Mexico 2017 Part Tres


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Today we decided to make the long walk to Parque Queretaro 2000 and then on to the city’s Costco store so Dorothee could stock up on provisions.  On the map, this park promised to be intriguing, as it looks to encompass one of the larger areas of any of the parks or plazas in the city.

To get there, we had to cross to the other side of the Rio Queretaro (just a few blocks from our house), leaving what was originally designated (during the Spanish occupation/rule) as the “Spanish” side of town (and delineated by the river, south side).  The section of the city on the North side of the river was dubbed in colonial times as the “Mexican” side of the city.  To be honest, in modern times the “Mexican” side can only be described as “the other side of the tracks”.

Walking up Calle Invierno toward the Parque, our earlier impressions of Queretaro being a “spic & span”, daily-swept city, were dashed.  It appears that government-funded tidiness only applies to the “Spanish” side of town, as the streets, gutters and sidewalks in this area were littered with paper and other refuse.

Nevertheless, this section of the city provided an interesting glimpse of subsistence living.  The entire blocks-long Calle Invierno was teeming with residents and their swap-meet-esque sidewalk vendors, hawking everything from live birds to used automotive tools.

Calle Invierno

The Parque itself turned out to be a disappointment.  Although reasonably-well maintained, there were few trees and even fewer visitors.  And the small lake shown on the map turned out to be more of a raised reservoir, with no real access to the water.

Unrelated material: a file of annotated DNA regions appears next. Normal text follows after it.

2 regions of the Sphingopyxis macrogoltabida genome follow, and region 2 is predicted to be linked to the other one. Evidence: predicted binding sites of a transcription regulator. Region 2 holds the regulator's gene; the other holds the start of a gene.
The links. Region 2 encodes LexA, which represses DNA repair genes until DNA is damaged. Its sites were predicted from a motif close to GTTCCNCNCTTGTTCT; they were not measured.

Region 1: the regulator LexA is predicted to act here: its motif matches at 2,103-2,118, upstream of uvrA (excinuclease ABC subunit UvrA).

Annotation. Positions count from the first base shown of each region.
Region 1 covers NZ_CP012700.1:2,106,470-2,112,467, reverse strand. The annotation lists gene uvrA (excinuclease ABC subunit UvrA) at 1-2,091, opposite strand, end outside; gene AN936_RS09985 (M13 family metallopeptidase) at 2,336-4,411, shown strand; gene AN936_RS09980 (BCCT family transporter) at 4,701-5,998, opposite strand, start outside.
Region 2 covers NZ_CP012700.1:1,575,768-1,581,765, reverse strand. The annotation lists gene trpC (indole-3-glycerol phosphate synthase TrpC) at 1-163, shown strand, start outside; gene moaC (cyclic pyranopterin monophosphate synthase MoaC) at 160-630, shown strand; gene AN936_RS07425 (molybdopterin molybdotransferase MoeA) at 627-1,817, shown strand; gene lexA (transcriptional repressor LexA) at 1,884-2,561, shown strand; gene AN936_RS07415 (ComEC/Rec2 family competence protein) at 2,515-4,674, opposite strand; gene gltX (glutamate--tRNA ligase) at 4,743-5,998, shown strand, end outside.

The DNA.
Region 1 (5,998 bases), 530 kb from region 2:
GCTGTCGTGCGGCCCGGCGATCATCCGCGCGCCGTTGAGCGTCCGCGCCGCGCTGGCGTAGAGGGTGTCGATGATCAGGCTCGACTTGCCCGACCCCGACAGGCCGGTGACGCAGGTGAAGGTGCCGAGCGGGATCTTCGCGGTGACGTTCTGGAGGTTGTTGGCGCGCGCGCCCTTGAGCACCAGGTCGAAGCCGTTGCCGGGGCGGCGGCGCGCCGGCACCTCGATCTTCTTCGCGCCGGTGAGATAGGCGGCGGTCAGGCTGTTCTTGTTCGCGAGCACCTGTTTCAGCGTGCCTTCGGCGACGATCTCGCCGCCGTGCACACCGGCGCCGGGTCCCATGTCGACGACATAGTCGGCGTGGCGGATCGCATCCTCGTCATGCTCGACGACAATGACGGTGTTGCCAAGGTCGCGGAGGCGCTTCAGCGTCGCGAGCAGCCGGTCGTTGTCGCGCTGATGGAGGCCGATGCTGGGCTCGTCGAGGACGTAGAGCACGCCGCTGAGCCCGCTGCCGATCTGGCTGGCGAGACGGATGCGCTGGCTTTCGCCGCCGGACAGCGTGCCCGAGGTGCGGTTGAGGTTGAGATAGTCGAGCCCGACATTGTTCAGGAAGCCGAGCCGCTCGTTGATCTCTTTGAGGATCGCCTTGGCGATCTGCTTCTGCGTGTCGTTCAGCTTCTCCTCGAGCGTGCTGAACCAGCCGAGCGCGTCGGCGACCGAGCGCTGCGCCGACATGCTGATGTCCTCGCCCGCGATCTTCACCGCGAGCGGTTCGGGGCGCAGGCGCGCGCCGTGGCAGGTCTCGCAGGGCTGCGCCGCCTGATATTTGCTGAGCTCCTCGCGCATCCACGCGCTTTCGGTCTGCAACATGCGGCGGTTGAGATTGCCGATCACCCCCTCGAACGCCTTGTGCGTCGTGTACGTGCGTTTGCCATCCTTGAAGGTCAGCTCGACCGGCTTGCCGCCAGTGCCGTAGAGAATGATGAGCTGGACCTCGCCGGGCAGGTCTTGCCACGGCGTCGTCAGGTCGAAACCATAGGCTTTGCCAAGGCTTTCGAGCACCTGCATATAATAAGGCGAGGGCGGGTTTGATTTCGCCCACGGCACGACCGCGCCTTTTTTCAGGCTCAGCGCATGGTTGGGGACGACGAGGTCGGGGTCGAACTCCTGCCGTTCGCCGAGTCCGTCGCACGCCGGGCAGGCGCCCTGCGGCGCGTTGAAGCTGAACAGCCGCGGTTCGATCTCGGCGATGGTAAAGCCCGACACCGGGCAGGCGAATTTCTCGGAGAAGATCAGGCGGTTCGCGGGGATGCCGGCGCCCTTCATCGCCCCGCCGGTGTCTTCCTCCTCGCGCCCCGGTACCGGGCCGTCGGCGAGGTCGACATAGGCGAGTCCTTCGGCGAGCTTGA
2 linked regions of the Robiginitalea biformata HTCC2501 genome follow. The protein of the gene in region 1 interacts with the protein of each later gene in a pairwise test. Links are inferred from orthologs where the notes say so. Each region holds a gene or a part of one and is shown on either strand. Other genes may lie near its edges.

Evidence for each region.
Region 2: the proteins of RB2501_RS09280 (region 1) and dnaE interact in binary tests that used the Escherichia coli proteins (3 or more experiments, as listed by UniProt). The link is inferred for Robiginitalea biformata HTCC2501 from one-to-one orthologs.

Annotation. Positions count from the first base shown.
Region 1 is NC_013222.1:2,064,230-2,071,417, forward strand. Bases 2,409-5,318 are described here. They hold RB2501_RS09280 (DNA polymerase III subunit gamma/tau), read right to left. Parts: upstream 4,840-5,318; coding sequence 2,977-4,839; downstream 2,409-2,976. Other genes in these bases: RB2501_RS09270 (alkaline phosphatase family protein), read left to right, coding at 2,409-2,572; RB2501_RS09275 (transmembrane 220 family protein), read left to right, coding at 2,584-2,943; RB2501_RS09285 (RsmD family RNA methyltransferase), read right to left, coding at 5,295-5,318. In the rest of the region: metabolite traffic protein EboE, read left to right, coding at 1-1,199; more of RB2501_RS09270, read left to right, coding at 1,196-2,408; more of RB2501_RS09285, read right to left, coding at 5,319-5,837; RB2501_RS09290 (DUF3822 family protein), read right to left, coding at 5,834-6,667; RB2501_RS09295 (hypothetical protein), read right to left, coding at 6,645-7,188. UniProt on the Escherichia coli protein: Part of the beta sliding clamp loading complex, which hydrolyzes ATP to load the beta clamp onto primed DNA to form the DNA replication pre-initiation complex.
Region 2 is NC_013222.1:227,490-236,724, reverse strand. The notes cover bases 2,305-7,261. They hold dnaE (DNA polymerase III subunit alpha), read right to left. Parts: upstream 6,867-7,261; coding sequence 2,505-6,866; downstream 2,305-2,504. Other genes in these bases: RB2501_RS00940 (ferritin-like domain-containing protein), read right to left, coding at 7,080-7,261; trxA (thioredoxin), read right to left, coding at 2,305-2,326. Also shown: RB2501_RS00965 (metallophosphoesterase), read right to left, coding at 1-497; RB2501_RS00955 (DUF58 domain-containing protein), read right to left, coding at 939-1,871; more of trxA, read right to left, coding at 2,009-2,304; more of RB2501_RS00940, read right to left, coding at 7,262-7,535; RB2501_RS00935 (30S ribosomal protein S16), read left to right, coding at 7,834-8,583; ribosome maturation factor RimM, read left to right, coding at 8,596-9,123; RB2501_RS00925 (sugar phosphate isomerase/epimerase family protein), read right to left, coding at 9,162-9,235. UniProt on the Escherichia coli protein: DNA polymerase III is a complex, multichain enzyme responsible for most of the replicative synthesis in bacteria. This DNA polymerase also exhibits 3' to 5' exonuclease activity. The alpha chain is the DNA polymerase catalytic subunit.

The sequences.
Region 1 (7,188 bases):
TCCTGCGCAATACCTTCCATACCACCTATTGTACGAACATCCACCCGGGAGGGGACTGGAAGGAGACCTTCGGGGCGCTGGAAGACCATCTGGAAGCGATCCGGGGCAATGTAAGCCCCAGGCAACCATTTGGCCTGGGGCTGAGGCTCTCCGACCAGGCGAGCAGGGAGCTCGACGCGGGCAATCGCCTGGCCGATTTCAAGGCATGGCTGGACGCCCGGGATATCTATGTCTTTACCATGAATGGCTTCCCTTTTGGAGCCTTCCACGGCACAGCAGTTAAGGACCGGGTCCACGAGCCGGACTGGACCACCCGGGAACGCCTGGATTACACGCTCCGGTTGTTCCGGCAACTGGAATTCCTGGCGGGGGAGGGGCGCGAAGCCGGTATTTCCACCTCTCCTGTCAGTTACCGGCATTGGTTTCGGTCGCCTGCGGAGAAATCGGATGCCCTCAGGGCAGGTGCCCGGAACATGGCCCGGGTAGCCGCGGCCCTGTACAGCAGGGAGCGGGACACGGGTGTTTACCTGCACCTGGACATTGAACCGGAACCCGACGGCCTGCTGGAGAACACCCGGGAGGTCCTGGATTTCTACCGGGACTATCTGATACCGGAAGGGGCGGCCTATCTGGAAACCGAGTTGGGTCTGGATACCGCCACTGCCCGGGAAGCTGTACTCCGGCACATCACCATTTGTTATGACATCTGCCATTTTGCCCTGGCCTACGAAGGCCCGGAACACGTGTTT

So, we continued our trek on down to the Costco, a huge facility not unlike any found in the US, save for the gated parking lot, which required a validated ticket and Costco purchase for egress.

Dorothee, in her customary kitchen organization mode, managed to fill a good sized shopping cart with provisions for the week (hooray!), a good move, as the only real source of food in the historic district is either the distant, traditional El Mercado de la Cruz, or the ubiquitous-but-sparsely-stocked OXXO quick-stop stores found on every street.

It was obvious we were not prepared to lug 2 big boxes of our purchases home some 4+ miles on foot, so we opted for the first time since our arrival to call on Uber.

The Uber process couldn’t be simpler.. pull up the app, enter our destination, learn the price (a bit less than $4 US) and press the button where payment is instantly extracted from our Paypal account.  Then a map on the app shows OUR uber driver’s progress, a picture of the driver, and a description of his car!

Saturday evening found us back downtown for yet another and different performance of the Jazz Festival, where we made our way to Plaza Fundadores to see female vocalist Magos Herrera perform her free form vocal stylings (in Spanish) with piano/bass/percussion accompaniment.

The evening was capped off with a nice pizza at El Vino along one of the pedestrian-only esplanades (Calle 5 de Mayo):

A “Bolsa” stand for your purse. Universally provided at every decent restaurant. Apparently even locals don’t want to set their purse on the floor!


Street vendors settle in for an overnight stay at Plaza de Armas


We observed this young fellow on a daily basis, at his post from morning until very late at night

Domingo 16 Julio